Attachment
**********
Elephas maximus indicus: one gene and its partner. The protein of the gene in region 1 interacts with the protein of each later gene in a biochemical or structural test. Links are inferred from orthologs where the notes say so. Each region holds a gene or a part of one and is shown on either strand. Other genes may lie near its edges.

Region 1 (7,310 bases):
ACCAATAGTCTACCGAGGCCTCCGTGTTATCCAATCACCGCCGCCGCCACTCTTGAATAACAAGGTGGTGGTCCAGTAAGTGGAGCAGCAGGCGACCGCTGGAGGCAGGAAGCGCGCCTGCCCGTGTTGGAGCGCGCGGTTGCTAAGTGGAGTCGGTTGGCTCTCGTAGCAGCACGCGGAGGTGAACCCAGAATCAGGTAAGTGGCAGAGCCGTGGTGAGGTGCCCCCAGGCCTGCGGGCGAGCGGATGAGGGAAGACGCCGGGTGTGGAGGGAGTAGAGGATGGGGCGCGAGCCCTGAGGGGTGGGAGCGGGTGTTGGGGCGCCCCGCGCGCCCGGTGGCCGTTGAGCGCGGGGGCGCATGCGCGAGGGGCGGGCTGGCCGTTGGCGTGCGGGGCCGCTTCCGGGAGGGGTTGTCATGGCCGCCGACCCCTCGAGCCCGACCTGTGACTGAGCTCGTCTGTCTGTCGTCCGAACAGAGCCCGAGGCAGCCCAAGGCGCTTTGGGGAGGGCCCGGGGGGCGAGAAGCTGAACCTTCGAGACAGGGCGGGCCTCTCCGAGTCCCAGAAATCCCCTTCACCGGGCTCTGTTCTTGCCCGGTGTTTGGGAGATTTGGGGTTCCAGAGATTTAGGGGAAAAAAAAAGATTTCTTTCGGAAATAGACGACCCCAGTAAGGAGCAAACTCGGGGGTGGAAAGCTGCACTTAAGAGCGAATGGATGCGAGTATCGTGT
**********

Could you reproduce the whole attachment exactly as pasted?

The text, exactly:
Elephas maximus indicus: one gene and its partner. The protein of the gene in region 1 interacts with the protein of each later gene in a biochemical or structural test. Links are inferred from orthologs where the notes say so. Each region holds a gene or a part of one and is shown on either strand. Other genes may lie near its edges.

Region 1 (7,310 bases):
ACCAATAGTCTACCGAGGCCTCCGTGTTATCCAATCACCGCCGCCGCCACTCTTGAATAACAAGGTGGTGGTCCAGTAAGTGGAGCAGCAGGCGACCGCTGGAGGCAGGAAGCGCGCCTGCCCGTGTTGGAGCGCGCGGTTGCTAAGTGGAGTCGGTTGGCTCTCGTAGCAGCACGCGGAGGTGAACCCAGAATCAGGTAAGTGGCAGAGCCGTGGTGAGGTGCCCCCAGGCCTGCGGGCGAGCGGATGAGGGAAGACGCCGGGTGTGGAGGGAGTAGAGGATGGGGCGCGAGCCCTGAGGGGTGGGAGCGGGTGTTGGGGCGCCCCGCGCGCCCGGTGGCCGTTGAGCGCGGGGGCGCATGCGCGAGGGGCGGGCTGGCCGTTGGCGTGCGGGGCCGCTTCCGGGAGGGGTTGTCATGGCCGCCGACCCCTCGAGCCCGACCTGTGACTGAGCTCGTCTGTCTGTCGTCCGAACAGAGCCCGAGGCAGCCCAAGGCGCTTTGGGGAGGGCCCGGGGGGCGAGAAGCTGAACCTTCGAGACAGGGCGGGCCTCTCCGAGTCCCAGAAATCCCCTTCACCGGGCTCTGTTCTTGCCCGGTGTTTGGGAGATTTGGGGTTCCAGAGATTTAGGGGAAAAAAAAAGATTTCTTTCGGAAATAGACGACCCCAGTAAGGAGCAAACTCGGGGGTGGAAAGCTGCACTTAAGAGCGAATGGATGCGAGTATCGTGT